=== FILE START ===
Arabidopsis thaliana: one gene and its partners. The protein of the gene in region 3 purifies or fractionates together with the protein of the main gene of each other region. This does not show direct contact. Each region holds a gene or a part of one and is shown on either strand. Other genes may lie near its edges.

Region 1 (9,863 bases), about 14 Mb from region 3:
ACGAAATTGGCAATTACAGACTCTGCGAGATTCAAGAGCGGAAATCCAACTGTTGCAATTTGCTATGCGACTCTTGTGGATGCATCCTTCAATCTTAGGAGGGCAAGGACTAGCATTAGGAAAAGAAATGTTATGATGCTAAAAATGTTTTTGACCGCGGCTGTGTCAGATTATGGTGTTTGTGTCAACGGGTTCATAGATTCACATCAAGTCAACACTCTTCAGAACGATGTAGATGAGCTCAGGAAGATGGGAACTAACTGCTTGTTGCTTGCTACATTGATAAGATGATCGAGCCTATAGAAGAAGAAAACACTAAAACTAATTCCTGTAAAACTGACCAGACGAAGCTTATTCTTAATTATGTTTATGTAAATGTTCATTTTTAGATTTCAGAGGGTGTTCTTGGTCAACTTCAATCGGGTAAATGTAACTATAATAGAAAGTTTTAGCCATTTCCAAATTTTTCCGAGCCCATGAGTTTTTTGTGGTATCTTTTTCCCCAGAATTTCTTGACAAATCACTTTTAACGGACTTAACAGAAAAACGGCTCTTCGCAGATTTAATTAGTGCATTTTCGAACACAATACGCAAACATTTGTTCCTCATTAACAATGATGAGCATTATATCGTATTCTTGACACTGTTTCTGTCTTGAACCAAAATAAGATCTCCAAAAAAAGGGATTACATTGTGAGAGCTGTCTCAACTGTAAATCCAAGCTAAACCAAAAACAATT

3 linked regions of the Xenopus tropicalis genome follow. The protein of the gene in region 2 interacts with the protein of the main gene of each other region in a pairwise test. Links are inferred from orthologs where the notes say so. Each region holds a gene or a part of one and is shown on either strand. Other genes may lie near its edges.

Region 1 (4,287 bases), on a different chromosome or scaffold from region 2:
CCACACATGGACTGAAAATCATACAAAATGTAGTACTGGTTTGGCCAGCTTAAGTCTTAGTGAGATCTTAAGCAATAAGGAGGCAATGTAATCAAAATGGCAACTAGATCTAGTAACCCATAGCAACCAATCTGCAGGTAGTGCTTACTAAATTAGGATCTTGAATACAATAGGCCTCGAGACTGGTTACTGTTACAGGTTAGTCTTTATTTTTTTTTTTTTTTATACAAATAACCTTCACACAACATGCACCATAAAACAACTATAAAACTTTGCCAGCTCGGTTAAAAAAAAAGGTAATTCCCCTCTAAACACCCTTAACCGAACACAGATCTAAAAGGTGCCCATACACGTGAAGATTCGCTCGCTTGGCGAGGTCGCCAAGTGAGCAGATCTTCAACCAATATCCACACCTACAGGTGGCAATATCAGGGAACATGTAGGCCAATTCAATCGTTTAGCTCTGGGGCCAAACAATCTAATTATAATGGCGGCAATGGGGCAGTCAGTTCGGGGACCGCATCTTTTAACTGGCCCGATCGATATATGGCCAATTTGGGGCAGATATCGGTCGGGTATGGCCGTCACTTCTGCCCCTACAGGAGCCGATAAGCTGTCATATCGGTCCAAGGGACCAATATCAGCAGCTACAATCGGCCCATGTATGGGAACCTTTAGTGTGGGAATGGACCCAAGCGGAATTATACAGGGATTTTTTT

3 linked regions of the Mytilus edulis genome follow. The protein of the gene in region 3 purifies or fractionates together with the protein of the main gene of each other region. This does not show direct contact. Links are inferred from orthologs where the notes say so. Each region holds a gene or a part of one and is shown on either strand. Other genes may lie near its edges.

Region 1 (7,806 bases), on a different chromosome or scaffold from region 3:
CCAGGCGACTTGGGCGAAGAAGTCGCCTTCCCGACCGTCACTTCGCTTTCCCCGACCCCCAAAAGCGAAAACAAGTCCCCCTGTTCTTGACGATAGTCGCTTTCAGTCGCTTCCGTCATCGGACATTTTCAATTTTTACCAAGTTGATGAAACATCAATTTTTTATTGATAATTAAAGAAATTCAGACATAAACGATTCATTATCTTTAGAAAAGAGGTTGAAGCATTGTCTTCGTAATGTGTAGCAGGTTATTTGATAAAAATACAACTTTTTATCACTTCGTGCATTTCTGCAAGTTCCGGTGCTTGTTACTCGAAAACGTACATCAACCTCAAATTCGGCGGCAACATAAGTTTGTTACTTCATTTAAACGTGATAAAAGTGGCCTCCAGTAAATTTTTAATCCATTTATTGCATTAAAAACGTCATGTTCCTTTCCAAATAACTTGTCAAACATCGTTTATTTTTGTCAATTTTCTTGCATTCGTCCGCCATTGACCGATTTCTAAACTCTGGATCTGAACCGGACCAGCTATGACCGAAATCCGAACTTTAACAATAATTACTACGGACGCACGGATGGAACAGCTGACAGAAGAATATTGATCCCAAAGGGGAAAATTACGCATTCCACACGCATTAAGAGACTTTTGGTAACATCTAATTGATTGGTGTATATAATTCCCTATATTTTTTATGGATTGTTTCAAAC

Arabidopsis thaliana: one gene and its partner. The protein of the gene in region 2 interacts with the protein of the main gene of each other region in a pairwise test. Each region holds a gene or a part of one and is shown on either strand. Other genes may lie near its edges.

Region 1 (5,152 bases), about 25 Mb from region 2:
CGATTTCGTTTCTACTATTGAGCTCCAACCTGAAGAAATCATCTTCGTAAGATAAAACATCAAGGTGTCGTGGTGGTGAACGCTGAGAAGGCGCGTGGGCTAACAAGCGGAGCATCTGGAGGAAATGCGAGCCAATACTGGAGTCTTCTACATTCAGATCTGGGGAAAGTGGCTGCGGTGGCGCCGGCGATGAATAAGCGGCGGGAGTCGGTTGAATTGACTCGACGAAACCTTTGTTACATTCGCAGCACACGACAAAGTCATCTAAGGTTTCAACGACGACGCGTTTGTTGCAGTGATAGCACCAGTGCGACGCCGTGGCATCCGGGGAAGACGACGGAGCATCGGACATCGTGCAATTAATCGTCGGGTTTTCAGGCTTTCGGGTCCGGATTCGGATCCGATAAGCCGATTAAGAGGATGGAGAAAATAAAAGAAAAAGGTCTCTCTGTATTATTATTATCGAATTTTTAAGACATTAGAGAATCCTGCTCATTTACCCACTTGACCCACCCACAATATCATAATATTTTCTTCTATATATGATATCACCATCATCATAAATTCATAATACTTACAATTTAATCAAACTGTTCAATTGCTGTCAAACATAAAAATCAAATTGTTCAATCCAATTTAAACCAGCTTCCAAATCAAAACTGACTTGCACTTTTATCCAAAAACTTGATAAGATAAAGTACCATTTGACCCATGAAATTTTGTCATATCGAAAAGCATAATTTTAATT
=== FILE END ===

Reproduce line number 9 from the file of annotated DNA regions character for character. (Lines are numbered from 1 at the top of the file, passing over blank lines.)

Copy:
CCAGGCGACTTGGGCGAAGAAGTCGCCTTCCCGACCGTCACTTCGCTTTCCCCGACCCCCAAAAGCGAAAACAAGTCCCCCTGTTCTTGACGATAGTCGCTTTCAGTCGCTTCCGTCATCGGACATTTTCAATTTTTACCAAGTTGATGAAACATCAATTTTTTATTGATAATTAAAGAAATTCAGACATAAACGATTCATTATCTTTAGAAAAGAGGTTGAAGCATTGTCTTCGTAATGTGTAGCAGGTTATTTGATAAAAATACAACTTTTTATCACTTCGTGCATTTCTGCAAGTTCCGGTGCTTGTTACTCGAAAACGTACATCAACCTCAAATTCGGCGGCAACATAAGTTTGTTACTTCATTTAAACGTGATAAAAGTGGCCTCCAGTAAATTTTTAATCCATTTATTGCATTAAAAACGTCATGTTCCTTTCCAAATAACTTGTCAAACATCGTTTATTTTTGTCAATTTTCTTGCATTCGTCCGCCATTGACCGATTTCTAAACTCTGGATCTGAACCGGACCAGCTATGACCGAAATCCGAACTTTAACAATAATTACTACGGACGCACGGATGGAACAGCTGACAGAAGAATATTGATCCCAAAGGGGAAAATTACGCATTCCACACGCATTAAGAGACTTTTGGTAACATCTAATTGATTGGTGTATATAATTCCCTATATTTTTTATGGATTGTTTCAAAC